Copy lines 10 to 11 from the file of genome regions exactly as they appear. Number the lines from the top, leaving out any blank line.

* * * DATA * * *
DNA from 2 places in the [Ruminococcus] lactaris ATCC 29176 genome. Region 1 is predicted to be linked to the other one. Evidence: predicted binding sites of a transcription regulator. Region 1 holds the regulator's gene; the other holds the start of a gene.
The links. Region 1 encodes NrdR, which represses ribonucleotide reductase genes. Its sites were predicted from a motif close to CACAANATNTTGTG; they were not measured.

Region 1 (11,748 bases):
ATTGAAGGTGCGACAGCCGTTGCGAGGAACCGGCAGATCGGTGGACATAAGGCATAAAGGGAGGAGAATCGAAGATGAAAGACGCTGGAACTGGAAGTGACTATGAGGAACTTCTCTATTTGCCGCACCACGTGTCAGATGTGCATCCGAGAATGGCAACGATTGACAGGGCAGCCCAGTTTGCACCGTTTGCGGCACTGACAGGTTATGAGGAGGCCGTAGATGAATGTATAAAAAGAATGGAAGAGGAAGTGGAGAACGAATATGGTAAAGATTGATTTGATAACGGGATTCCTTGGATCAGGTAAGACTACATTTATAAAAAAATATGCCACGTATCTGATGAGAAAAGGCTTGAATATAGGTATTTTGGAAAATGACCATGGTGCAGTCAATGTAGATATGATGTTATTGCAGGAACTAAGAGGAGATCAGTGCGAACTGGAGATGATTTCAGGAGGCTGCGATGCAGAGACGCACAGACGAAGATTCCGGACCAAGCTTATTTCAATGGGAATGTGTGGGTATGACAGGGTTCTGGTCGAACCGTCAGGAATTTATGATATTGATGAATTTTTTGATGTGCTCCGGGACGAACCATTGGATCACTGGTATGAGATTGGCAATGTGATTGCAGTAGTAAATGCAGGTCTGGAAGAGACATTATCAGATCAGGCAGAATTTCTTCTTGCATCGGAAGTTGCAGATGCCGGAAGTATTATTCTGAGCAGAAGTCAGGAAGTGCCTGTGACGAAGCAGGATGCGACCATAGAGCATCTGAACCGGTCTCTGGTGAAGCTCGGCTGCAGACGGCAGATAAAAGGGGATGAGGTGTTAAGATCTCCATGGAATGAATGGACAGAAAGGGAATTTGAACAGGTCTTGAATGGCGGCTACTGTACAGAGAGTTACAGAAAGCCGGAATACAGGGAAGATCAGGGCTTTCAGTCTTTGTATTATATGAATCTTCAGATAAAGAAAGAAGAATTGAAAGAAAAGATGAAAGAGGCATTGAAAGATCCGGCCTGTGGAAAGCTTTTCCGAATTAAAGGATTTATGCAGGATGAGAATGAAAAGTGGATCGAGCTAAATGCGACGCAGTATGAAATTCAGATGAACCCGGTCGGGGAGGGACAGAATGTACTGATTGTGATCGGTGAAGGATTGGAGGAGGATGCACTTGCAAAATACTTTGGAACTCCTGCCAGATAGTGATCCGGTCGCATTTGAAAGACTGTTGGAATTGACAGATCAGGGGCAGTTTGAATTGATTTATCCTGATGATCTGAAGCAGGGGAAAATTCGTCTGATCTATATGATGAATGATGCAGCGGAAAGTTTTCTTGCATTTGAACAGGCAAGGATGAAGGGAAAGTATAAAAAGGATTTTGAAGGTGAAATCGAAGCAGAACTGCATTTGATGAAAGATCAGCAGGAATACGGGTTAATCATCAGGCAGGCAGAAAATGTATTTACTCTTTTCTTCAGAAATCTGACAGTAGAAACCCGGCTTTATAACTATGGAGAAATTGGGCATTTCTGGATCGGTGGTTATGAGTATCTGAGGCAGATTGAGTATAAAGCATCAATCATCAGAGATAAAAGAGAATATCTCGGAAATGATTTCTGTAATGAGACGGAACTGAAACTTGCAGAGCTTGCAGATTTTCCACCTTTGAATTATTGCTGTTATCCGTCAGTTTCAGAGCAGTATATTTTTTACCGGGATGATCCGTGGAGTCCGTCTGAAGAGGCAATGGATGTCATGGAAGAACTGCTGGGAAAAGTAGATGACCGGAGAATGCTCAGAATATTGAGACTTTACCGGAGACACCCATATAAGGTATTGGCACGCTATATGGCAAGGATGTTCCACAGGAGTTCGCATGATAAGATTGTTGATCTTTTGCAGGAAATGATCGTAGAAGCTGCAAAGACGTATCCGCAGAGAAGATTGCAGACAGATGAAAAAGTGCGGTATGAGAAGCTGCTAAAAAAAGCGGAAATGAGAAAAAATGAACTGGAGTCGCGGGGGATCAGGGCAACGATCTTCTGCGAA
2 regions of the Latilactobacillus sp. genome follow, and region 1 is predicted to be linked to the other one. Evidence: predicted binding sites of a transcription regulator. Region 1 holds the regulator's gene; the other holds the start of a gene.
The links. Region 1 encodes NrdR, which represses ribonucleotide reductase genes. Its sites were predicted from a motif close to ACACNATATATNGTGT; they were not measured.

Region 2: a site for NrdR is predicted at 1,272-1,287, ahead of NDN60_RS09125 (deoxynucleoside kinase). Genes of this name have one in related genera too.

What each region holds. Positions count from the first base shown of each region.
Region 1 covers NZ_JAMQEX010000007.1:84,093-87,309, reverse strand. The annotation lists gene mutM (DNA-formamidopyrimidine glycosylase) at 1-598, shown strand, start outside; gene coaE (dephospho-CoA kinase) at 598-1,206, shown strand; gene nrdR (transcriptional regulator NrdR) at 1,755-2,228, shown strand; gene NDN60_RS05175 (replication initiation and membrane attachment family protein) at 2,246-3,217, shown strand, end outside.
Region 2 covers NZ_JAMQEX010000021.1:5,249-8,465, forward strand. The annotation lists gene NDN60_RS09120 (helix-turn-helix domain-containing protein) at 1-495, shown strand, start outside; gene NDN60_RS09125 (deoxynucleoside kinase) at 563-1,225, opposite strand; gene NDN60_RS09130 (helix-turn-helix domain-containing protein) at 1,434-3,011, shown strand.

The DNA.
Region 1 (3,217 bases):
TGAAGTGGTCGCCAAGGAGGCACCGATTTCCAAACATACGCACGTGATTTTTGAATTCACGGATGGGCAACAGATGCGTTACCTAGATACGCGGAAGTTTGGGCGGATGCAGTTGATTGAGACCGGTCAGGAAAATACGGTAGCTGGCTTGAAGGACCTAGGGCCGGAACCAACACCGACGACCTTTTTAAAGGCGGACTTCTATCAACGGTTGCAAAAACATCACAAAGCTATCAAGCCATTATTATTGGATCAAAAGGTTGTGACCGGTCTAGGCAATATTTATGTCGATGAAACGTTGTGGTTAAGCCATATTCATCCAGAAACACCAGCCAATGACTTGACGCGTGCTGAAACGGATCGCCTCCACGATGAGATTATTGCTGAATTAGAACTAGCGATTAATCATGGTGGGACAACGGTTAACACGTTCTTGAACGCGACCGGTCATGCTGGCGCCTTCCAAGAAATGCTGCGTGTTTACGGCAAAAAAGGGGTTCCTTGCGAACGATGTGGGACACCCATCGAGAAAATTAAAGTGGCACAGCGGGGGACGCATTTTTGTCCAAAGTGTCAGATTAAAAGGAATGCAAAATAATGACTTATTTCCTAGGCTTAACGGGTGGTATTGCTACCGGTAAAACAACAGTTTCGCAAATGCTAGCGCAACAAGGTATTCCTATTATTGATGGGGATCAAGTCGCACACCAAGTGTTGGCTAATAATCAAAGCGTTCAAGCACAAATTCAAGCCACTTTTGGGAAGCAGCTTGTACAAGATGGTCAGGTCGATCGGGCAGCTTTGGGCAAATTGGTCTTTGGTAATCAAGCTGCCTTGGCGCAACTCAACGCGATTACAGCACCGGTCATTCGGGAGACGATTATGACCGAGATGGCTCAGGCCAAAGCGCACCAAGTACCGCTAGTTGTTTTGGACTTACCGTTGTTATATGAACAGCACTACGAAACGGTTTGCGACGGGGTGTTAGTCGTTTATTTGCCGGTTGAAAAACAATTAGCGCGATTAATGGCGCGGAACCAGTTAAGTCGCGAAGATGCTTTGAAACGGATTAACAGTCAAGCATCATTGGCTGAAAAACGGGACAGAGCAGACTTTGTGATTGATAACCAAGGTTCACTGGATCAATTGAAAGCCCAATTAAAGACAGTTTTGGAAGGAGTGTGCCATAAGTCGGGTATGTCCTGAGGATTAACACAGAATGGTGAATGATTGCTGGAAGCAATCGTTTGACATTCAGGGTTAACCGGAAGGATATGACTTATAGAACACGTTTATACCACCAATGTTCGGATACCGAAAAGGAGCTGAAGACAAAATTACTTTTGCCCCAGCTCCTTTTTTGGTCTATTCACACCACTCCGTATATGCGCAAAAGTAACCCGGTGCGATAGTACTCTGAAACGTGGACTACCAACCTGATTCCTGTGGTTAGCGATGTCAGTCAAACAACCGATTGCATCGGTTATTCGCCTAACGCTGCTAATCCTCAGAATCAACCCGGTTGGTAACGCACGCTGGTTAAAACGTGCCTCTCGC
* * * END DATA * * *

Region 2 covers NZ_JAMQEX010000021.1:5,249-8,465, forward strand. The annotation lists gene NDN60_RS09120 (helix-turn-helix domain-containing protein) at 1-495, shown strand, start outside; gene NDN60_RS09125 (deoxynucleoside kinase) at 563-1,225, opposite strand; gene NDN60_RS09130 (helix-turn-helix domain-containing protein) at 1,434-3,011, shown strand.

The DNA.